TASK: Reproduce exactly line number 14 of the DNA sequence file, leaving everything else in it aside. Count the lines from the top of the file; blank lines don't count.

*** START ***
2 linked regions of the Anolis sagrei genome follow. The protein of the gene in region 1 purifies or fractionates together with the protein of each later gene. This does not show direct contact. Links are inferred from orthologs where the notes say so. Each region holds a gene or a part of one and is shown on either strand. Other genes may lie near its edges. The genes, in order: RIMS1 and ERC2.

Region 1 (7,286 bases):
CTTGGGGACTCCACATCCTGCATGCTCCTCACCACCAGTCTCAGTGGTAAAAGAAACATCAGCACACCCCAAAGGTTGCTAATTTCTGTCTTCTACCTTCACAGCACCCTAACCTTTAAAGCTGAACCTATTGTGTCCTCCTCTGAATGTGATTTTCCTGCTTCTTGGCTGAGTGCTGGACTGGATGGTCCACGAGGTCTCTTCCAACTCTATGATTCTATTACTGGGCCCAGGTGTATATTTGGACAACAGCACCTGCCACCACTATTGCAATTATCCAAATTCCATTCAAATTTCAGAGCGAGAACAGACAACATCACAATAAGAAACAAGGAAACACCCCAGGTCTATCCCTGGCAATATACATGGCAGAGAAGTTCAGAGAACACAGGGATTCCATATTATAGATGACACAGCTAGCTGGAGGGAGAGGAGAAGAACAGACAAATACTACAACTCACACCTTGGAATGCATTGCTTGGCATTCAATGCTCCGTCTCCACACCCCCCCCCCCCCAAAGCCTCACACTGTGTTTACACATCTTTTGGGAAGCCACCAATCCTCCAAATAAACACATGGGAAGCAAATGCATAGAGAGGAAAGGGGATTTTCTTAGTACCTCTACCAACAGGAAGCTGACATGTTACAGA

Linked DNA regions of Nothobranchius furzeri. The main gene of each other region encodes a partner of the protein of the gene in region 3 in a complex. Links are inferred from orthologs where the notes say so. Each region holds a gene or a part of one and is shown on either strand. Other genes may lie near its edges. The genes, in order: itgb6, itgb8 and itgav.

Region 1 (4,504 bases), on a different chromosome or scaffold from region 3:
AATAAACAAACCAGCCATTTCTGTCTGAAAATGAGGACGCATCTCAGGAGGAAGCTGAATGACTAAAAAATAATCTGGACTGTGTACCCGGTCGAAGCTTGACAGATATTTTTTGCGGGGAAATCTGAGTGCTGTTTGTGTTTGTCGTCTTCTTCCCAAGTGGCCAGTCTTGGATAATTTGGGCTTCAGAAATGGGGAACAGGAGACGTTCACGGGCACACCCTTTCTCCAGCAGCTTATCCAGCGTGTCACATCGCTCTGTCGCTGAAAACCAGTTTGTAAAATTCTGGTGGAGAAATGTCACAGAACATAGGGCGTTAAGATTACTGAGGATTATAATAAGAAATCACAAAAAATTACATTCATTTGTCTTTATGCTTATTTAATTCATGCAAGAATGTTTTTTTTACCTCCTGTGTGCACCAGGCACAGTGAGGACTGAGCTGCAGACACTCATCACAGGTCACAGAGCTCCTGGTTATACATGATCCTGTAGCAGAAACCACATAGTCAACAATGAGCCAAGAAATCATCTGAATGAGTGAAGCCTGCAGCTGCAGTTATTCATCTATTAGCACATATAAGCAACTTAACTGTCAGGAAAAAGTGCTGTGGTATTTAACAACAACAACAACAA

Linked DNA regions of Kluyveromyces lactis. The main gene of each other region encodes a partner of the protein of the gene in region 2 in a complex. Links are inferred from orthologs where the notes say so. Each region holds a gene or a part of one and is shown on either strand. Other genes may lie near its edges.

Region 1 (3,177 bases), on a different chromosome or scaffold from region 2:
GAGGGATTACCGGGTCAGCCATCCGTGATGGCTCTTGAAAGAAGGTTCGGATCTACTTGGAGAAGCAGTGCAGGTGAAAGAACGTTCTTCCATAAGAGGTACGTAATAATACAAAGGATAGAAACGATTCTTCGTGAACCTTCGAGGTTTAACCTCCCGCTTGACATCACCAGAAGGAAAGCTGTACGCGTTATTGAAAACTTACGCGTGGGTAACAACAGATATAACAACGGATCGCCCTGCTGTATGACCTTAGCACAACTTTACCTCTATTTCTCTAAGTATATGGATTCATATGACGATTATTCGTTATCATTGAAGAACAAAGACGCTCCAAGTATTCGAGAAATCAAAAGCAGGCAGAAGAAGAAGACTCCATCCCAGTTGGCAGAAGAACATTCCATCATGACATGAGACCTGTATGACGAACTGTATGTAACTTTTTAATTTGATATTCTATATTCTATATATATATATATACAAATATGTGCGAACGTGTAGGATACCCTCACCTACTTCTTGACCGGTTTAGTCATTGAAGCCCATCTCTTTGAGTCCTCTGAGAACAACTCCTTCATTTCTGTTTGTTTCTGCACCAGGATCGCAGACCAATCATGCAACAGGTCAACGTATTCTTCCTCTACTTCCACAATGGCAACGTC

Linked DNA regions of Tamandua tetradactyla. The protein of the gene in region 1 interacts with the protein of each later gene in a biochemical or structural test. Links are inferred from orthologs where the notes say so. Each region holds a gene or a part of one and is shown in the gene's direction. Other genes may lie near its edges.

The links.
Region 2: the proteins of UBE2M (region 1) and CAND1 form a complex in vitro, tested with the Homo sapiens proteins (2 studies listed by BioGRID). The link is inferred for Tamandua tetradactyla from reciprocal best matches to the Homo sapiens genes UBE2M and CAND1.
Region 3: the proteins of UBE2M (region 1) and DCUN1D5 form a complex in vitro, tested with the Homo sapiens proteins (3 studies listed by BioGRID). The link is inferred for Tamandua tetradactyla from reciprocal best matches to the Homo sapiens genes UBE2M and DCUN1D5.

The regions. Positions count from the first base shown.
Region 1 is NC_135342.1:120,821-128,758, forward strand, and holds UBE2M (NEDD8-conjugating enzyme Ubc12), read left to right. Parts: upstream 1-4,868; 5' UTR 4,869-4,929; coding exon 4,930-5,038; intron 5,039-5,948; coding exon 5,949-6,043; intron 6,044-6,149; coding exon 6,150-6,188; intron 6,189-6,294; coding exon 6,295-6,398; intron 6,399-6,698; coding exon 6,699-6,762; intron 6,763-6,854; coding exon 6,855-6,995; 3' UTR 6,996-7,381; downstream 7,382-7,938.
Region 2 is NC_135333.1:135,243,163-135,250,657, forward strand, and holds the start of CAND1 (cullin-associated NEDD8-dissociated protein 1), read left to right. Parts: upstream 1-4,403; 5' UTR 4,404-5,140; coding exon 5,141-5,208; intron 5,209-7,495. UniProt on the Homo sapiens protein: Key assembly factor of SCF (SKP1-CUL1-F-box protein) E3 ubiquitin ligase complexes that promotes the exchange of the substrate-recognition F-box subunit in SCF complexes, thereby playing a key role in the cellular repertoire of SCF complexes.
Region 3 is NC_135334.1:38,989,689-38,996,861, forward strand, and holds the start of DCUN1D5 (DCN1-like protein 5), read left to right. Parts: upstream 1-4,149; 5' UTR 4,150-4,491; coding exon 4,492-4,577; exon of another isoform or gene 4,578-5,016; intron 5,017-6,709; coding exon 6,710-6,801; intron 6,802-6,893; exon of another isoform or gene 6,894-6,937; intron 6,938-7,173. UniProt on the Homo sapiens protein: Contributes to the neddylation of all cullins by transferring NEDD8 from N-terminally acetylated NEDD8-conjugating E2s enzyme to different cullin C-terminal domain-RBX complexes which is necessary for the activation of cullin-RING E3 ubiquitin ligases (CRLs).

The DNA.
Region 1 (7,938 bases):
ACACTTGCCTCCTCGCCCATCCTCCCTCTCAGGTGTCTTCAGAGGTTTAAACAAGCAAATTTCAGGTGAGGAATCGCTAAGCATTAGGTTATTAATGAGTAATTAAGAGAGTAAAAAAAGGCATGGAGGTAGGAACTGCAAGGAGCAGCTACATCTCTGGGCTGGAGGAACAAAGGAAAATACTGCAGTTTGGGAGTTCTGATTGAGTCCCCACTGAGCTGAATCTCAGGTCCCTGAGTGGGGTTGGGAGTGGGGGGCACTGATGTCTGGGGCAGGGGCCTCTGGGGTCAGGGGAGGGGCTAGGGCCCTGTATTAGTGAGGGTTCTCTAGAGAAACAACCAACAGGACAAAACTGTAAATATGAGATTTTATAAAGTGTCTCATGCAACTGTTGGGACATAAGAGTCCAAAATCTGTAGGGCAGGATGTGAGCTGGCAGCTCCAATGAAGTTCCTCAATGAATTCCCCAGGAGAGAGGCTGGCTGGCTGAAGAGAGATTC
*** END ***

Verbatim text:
The regions. Positions count from the first base shown.